Which brings me to my main point, which is:

    I kinda disagree with the analogy you give at the end of your comment. If Tom Lehrer was the contrapuntal satire to the news that our nation got from Serious Journalist Edward R. Murrow, Jon Stewart is more the contrapuntal satire to the “news” that our nation gets from (unintentionally?) self-parodic “news” organization Fox News. And Fox News is so bad that it really can’t be taken seriously by any thinking person; and TDS (and, I should add, The Colbert Report) are so good that, after the belly laugh, they can be taken seriously … more so, at least, than the thing they are parodying. And so a lot of people admit to getting a significant portion of their news from those satirical shows

    I’ll happily concede that Weird Al is exceedingly good at what he does. But to me “Pac Man” was just okay because he’s really not my cup of tea anymore, either. I liked him all right back in the ’80s. But now? Meh.

    Whereas I still think Tom Lehrer is a riot.

    Another thought: The target of Weird Al’s “Pac Man” was … Pac Man. (“Target” is probably too harsh a word, here, too, for what Weird Al does.) A better target for a parodist/satirist (and Weird Al is really just a parodist) would have been George’s song in which a rich man boo-hoo-hoos over making so much money that his excess wealth is taxed at 95%.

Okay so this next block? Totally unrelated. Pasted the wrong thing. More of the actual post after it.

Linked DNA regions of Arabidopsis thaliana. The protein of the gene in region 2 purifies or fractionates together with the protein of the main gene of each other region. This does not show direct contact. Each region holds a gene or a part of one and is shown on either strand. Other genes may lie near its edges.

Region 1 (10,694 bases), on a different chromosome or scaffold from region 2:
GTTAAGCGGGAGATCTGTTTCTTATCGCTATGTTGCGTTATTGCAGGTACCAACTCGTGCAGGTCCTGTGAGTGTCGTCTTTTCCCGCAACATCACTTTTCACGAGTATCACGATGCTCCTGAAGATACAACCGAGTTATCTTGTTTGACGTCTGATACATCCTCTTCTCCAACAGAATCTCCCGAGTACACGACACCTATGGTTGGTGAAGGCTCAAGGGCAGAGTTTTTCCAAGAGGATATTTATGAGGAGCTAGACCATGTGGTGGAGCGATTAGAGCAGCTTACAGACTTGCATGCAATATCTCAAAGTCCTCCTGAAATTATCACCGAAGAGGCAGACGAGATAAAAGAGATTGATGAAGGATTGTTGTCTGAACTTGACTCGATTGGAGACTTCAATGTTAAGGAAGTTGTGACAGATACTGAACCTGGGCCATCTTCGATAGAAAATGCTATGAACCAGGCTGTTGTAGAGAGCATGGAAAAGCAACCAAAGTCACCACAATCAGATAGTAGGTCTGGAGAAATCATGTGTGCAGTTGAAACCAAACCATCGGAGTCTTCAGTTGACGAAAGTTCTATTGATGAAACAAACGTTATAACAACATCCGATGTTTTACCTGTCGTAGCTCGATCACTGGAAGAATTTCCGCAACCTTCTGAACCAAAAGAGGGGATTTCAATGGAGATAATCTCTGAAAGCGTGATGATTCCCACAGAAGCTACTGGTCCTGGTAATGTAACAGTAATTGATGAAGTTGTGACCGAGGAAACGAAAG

Don’t get me wrong: “Taxman” is a great song. Lyrically, it probably could have used a bit more of the ironic distance that Ray Davies gave the line “the taxman’s taken all my dough” in “Sunny Afternoon”, though. If the rich guy can’t admit that his Rich Guy’s Lament is slightly ridiculous in the overall scheme of things, there’s not a whole lot for the average guy to grasp onto.

    Musically, though, “Taxman” is unsurpassed, I’d say.

  4. @Michael – I agree entirely with your point that it is tough to parody pop cultural artifacts that attempt to protect themselves from parody by self-consciously coating themselves with a thin veneer of irony. But it can be done and done well. And what’s more, done in such a way that the parody can be (mis)taken for the very thing it is so successfully parodying.

    Which brings me to my main point, which is: